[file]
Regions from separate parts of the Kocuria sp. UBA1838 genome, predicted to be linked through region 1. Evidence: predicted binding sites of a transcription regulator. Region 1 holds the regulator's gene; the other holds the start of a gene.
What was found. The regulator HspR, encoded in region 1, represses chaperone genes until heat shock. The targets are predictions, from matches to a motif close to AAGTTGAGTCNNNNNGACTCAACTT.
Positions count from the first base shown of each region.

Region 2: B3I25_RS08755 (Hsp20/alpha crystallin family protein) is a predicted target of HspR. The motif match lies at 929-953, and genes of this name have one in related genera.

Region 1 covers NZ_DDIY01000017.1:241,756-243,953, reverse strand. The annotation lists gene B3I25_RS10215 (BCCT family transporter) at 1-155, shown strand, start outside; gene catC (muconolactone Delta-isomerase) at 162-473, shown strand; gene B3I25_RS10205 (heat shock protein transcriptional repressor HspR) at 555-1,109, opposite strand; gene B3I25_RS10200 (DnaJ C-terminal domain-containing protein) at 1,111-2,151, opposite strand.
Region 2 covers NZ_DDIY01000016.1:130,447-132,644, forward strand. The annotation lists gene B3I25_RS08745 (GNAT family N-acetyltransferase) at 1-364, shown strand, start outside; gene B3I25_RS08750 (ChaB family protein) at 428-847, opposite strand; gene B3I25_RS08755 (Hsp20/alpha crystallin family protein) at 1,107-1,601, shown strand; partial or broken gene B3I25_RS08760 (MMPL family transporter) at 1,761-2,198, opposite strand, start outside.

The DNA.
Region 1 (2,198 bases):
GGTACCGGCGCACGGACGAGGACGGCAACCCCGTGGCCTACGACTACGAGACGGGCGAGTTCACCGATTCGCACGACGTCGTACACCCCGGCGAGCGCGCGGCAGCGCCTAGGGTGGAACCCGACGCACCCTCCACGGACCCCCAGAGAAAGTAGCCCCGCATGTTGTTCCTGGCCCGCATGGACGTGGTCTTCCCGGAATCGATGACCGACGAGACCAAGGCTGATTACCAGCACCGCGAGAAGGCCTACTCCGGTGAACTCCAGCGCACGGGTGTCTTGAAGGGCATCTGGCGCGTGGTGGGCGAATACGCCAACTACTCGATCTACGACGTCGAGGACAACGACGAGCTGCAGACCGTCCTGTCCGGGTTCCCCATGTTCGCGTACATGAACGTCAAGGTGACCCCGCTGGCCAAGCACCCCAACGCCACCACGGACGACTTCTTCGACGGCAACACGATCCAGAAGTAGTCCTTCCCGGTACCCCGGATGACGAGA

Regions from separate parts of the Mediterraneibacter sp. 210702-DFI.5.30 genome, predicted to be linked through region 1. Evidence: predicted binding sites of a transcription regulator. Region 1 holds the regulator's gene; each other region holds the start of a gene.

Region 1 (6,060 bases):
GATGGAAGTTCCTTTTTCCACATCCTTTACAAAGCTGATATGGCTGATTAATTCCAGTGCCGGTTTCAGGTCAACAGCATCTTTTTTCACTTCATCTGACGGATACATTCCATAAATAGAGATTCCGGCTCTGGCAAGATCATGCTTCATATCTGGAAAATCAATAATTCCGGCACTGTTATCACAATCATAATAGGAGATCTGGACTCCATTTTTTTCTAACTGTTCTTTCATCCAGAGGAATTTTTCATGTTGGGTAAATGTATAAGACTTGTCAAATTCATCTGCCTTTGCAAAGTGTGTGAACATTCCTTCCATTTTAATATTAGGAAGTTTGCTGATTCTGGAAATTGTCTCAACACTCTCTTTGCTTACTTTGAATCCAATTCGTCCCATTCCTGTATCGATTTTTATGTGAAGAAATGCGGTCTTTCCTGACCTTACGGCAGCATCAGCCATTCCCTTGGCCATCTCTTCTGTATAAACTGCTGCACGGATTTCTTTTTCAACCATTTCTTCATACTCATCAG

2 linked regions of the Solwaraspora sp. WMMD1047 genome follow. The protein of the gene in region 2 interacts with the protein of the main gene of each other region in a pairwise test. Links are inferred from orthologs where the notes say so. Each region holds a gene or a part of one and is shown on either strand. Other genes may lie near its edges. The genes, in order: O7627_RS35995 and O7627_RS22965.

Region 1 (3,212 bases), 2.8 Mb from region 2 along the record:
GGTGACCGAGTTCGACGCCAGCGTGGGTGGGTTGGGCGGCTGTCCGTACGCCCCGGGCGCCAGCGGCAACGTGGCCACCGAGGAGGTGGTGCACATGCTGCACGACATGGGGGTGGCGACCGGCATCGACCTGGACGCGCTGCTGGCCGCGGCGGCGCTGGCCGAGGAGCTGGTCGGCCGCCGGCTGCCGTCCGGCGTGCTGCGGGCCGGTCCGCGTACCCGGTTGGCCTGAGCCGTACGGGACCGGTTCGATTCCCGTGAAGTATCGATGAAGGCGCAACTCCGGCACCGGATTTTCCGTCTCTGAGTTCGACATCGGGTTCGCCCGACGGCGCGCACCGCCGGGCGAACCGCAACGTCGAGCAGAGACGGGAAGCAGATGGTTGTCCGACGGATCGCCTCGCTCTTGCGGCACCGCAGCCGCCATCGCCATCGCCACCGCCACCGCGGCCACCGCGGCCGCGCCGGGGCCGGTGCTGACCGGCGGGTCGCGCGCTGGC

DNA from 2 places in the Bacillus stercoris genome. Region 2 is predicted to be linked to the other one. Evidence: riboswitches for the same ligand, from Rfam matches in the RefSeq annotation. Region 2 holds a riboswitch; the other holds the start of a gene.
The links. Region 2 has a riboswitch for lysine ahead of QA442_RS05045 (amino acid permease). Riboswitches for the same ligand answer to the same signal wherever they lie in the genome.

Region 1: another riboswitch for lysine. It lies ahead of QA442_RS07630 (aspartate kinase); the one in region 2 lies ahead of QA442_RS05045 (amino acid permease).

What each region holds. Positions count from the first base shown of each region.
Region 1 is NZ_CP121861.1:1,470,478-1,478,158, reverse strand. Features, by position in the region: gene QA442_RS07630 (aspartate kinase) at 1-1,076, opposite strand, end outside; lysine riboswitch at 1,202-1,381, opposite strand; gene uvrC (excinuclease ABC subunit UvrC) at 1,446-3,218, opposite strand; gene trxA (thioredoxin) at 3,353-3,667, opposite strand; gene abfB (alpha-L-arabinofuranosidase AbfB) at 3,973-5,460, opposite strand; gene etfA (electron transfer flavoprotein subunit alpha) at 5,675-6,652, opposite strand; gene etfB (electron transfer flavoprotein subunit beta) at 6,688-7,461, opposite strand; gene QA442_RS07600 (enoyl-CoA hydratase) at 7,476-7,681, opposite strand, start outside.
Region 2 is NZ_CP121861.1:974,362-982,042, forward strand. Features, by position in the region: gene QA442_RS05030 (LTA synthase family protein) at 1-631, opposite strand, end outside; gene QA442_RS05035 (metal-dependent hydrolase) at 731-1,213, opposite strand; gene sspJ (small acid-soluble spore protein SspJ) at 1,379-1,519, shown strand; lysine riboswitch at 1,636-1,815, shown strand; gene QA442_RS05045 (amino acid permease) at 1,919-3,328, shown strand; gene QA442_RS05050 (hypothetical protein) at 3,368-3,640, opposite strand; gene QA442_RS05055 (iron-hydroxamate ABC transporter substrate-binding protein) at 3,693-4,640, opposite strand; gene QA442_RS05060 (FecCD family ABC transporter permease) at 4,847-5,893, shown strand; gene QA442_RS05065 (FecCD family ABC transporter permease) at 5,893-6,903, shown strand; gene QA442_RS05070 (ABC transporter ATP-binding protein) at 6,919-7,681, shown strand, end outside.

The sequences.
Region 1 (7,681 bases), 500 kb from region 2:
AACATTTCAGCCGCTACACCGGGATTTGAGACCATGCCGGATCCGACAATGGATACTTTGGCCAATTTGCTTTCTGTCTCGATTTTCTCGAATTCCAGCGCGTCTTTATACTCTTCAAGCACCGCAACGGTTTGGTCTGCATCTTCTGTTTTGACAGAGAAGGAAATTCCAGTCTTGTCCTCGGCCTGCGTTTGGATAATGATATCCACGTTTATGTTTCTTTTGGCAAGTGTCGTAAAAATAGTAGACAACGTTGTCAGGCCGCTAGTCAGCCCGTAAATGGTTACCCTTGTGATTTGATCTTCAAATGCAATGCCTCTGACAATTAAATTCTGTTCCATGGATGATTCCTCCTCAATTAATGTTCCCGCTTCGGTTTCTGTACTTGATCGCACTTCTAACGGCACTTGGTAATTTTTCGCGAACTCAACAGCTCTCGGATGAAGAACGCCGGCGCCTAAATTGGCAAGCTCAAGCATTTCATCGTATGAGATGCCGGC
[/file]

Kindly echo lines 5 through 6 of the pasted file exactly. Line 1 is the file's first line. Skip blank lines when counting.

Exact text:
Region 1 covers NZ_DDIY01000017.1:241,756-243,953, reverse strand. The annotation lists gene B3I25_RS10215 (BCCT family transporter) at 1-155, shown strand, start outside; gene catC (muconolactone Delta-isomerase) at 162-473, shown strand; gene B3I25_RS10205 (heat shock protein transcriptional repressor HspR) at 555-1,109, opposite strand; gene B3I25_RS10200 (DnaJ C-terminal domain-containing protein) at 1,111-2,151, opposite strand.
Region 2 covers NZ_DDIY01000016.1:130,447-132,644, forward strand. The annotation lists gene B3I25_RS08745 (GNAT family N-acetyltransferase) at 1-364, shown strand, start outside; gene B3I25_RS08750 (ChaB family protein) at 428-847, opposite strand; gene B3I25_RS08755 (Hsp20/alpha crystallin family protein) at 1,107-1,601, shown strand; partial or broken gene B3I25_RS08760 (MMPL family transporter) at 1,761-2,198, opposite strand, start outside.